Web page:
Once you get the evaluations, PLEASE read them with caution. It is a sad reality that the public agencies that are assessing your child (including early intervention agencies AND school districts) are the same agencies that will have to PAY for special services if they are required. The evaluators have a vested interest in the outcome of the recommendations and that may not result in an evaluation that truly reflects your child’s needs. For this reason, you are entitled, by law, to an Independent Educational Evaluation (IEE) at no cost to you if you disagree with the agency findings. Getting an IEE is a tricky process (even for attorneys), so I highly recommend watching the “how to” video on IEEs at the free, video-based website that special education advocate Julie Swanson and I have created, http://www.YourSpecialEducationRights.com.

Or, you can always obtain an evaluation of your child privately, at your own expense. If you do this and the evaluation recommends services or accommodations, you should share it with your school district or early intervention agency. Before you select a private evaluator, make sure that professional is willing to stand by their recommendation in writing.

Trust me, you do not want to look back on your child’s education, saying “I wish I had listened to my gut.”  Maybe everything IS fine, but wouldn’t you rather know that for sure?  Time is not on your child’s side, act now!

Jennifer Laviano is our guest blogger and fellow Proud Working Mom to two beautiful girls. She is also a private practice attorney in Connecticut. She had dedicated her law practice entirely to the representation of children and adolescents with disabilities.  Jennifer works closely with Julie Swanson, a Special Education Advocate, Disability Rights Specialist, and the mother of a young son with autism. Together, Jennifer and Julie have created YourSpecialEducationRights.com (YSER). YSER is a free, first of its kind, video-based website whose goal is to empower parents of students with disabilities by showing them how to understand, and apply, their federally protected rights.

YSER_Logo

Working Mothers and Doing “Enough”

imagesAs a working mother, how do I know if I am doing enough for my kids?

Kids these days, there are so many activities available, and so many things they want! As working mothers, we could work full time just to simply keep everyone in the most fashionable clothes, equipped with the latest technology gadgets, and participating in the most exciting day and overnight summer camps (yes, some financially are on par with my best vacations enjoyed during my pre-kid years).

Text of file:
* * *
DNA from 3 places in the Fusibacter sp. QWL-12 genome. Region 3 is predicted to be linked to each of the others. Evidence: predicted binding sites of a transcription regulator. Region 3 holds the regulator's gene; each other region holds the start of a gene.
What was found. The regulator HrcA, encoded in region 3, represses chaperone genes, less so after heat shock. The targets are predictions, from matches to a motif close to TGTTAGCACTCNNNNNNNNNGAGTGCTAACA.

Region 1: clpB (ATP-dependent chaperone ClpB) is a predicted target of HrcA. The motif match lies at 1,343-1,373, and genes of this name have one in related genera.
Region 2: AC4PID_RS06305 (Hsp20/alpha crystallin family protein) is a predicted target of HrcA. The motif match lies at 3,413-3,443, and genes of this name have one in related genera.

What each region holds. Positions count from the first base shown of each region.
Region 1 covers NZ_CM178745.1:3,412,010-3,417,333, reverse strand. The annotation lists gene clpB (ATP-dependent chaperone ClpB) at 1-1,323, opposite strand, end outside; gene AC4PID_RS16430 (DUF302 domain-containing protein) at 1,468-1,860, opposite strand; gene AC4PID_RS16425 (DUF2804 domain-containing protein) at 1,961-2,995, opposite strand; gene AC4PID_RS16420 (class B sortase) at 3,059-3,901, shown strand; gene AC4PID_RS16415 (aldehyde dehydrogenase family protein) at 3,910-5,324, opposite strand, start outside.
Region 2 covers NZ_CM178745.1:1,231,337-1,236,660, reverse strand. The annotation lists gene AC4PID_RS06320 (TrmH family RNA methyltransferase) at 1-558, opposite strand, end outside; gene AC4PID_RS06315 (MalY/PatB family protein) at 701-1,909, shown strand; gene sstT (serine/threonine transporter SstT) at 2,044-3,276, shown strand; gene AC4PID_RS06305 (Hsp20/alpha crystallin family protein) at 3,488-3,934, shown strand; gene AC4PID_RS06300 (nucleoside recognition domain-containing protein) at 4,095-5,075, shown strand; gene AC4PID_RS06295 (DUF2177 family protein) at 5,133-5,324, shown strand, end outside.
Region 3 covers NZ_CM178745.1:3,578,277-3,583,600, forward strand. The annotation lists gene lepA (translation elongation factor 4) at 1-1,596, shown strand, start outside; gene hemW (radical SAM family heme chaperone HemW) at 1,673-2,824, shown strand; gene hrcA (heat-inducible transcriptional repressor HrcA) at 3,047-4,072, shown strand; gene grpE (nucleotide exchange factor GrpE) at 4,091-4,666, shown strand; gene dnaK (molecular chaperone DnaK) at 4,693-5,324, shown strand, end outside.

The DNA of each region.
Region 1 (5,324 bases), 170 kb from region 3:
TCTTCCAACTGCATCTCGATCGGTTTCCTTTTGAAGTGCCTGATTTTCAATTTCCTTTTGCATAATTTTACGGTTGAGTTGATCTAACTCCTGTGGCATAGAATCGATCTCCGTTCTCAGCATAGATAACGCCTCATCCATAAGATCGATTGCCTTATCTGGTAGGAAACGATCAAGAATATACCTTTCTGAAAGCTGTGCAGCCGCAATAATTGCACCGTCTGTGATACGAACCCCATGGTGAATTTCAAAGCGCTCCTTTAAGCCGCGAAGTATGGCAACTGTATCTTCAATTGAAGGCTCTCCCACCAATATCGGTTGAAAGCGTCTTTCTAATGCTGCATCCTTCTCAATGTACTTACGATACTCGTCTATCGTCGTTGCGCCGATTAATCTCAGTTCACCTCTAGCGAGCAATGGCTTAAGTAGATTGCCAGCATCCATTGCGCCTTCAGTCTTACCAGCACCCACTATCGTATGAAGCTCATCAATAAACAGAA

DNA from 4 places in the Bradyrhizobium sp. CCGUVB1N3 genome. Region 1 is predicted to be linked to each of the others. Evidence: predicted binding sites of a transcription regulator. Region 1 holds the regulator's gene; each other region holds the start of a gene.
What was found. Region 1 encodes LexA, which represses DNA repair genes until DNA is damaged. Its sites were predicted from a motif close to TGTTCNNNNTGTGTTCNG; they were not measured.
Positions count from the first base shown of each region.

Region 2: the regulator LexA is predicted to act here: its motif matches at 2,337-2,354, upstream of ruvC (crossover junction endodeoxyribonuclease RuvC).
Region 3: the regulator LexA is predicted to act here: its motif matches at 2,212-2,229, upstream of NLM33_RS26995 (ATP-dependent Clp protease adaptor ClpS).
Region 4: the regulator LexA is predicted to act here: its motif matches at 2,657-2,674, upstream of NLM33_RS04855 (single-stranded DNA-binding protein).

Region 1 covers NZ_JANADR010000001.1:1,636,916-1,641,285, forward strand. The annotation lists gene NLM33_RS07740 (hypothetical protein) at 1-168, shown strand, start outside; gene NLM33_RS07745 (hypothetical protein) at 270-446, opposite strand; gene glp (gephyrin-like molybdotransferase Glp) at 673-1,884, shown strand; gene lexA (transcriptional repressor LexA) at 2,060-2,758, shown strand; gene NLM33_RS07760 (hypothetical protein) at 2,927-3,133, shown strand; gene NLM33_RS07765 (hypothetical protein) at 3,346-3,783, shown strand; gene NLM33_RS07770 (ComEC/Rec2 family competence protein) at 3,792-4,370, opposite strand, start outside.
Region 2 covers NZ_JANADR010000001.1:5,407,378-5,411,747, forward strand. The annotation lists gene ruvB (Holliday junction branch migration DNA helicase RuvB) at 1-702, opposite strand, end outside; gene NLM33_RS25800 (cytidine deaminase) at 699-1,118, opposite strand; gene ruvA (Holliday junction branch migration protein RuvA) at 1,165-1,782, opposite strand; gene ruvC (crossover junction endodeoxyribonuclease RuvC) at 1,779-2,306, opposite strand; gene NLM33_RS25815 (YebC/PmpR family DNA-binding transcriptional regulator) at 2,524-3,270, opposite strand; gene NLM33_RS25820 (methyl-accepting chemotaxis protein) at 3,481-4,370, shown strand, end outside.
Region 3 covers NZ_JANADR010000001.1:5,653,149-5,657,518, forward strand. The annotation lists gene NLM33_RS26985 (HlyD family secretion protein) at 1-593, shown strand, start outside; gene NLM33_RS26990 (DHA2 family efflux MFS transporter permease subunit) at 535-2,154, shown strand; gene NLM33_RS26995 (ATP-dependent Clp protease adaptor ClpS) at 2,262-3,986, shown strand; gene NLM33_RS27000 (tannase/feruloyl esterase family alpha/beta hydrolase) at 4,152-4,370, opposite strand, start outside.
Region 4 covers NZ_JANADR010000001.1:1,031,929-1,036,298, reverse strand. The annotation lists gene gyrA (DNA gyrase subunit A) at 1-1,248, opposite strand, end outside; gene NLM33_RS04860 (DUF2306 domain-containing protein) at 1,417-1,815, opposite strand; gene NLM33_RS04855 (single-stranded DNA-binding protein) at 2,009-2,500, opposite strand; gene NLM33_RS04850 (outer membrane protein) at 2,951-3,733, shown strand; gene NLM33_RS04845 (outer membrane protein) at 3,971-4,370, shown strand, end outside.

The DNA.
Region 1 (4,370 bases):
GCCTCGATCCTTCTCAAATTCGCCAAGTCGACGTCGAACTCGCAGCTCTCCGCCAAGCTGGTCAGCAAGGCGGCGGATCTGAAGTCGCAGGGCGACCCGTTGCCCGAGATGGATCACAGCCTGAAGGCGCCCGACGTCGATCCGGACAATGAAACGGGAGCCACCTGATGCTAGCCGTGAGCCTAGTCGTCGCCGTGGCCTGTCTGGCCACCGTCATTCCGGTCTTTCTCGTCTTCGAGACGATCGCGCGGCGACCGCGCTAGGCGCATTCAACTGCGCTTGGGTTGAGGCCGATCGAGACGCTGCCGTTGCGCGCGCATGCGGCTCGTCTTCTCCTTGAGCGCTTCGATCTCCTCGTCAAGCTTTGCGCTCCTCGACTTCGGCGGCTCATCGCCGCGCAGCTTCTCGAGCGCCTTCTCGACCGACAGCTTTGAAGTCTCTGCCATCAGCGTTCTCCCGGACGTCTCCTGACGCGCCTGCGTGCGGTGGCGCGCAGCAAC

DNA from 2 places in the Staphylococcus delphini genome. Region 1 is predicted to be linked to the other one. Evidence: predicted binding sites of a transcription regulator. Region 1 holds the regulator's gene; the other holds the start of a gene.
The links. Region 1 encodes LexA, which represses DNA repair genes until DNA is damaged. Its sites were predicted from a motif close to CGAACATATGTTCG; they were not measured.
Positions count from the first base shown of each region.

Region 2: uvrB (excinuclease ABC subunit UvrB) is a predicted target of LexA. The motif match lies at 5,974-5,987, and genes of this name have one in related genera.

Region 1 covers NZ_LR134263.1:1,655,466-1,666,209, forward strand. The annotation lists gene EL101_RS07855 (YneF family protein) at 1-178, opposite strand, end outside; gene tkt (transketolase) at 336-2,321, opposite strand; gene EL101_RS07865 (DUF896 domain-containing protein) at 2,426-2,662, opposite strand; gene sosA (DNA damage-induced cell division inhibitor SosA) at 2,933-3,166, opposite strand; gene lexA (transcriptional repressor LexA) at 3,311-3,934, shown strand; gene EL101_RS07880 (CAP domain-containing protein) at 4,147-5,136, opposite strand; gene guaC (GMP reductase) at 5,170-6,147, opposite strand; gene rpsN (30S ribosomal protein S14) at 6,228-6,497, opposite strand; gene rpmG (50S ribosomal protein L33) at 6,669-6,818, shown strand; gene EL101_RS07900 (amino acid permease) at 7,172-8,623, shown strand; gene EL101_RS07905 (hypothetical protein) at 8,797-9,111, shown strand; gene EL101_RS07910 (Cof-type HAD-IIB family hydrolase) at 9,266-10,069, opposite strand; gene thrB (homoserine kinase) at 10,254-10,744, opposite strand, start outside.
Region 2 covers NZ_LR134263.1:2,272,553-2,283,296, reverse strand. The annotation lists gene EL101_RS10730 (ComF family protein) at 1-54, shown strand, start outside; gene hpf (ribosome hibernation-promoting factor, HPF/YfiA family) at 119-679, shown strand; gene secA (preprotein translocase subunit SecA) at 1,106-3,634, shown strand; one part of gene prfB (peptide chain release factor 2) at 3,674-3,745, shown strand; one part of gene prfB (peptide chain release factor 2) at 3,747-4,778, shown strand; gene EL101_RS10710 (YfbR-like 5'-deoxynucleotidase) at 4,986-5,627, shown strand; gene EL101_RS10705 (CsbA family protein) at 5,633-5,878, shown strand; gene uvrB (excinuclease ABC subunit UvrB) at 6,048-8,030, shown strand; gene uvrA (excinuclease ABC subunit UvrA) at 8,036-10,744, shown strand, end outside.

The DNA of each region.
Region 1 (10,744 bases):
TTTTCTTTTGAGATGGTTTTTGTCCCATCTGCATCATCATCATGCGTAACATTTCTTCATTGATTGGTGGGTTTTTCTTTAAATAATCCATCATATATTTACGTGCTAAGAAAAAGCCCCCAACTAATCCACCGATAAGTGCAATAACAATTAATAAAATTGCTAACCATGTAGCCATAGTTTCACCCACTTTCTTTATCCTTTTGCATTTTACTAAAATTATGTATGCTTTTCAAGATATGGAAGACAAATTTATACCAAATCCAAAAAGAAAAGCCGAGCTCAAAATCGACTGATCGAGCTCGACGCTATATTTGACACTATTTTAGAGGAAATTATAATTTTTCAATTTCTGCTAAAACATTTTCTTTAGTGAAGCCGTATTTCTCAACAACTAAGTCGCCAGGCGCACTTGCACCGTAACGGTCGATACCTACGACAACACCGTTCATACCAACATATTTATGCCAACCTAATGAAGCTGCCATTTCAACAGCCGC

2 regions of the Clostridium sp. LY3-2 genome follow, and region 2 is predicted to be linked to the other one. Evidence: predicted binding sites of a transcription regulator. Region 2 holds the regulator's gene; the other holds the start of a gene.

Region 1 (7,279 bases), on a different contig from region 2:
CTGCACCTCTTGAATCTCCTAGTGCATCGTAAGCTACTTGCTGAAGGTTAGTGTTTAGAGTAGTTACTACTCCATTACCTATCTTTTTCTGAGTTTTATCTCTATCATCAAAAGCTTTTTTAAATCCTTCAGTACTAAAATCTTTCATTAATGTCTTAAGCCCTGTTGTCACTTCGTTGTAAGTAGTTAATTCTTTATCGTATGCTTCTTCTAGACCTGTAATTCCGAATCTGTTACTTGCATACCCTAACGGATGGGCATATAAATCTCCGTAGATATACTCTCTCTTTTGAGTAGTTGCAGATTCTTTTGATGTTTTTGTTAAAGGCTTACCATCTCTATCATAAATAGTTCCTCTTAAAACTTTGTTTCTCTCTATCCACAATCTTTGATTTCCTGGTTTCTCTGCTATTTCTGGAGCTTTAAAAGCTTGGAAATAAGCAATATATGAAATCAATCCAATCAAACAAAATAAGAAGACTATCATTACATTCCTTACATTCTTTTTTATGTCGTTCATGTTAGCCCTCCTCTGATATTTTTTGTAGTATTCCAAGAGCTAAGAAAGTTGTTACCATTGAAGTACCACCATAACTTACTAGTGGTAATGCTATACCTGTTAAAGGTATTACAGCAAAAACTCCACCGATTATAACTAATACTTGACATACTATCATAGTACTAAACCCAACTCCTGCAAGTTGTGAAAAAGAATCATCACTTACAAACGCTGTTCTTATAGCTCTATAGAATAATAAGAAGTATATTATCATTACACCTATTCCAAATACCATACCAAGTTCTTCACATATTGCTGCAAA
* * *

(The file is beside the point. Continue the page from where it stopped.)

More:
So, late at night when we finally have a minute to reflect and ask ourselves “am I doing enough?”, we need to need to really define what we are asking. How does anyone really ever know when they are doing enough? As mothers, we often play the “internal measurement game” with ourselves, taking stock in material objects we are working to provide, or signing up our little ones for multiple activities due to that guilt we harbor over sometimes not being able to be there for all things.   

Always short on time, but never on love, the measurement of “doing enough” is more about just providing your children with an environment that is physically and emotionally safe (the basics) and opportunities to explore and develop who they are as people. So when we ask if we are doing enough- we must make sure we are doing what feels right, and not what society is telling us we should be doing. Ironically, “doing enough” is more about them and less about us.

As a kid, I grew up swimming- an activity that I loved and devoted most of my summers to (early practices, long hours, and high competition). I loved every moment of it, and when I became a mother I assumed my girls would too. Wrong. My girls do love to swim (who doesn’t like to hang out in a pool), but they don’t enjoy the competitive aspects of it. For our family, forcing them to take swimming lessons would be pointless and maybe even build resentment. They like volleyball. So, I do my best to afford them this opportunity: something they love to do. We don’t however feel pressured to do everything else: gymnastics, piano lessons, dance classes, tennis -you get the picture. For our family, this would be too much on both us and them.

Be tuned into who your kids are as individuals and do what you can, under your time limit and budget and don’t let others expectations create feelings of guilt that need not be there.  By loving your children and honoring their uniqueness you are doing what is right for you – not neighbors, relatives, or friends. This is so much more important than doing everything.

This is doing enough.

 

Harry and David Review -A Great Product For Working Mothers

Click here for Harry and David Review

This is the Proud Working Mom review of Harry and David Products. For more information on Harry and David, click the link below:

Harry And David

Harry And David

Harry and David-Official Site

Lets face it- as mothers, it is part of our job to remember ALL anniversaries, birthdays, holidays, and any other event requiring a card or present. It isn’t fair at all, but it is our reality. As working mothers, it is even more difficult to keep it all straight. When I need help in this department, one of my regular helpers is Harry and David. They have been around for a long time and are the most well-known gourmet gift basket service in the United States. Harry and David is also easy to find online at HarryandDavid.com.

Harry and David Review- What is it?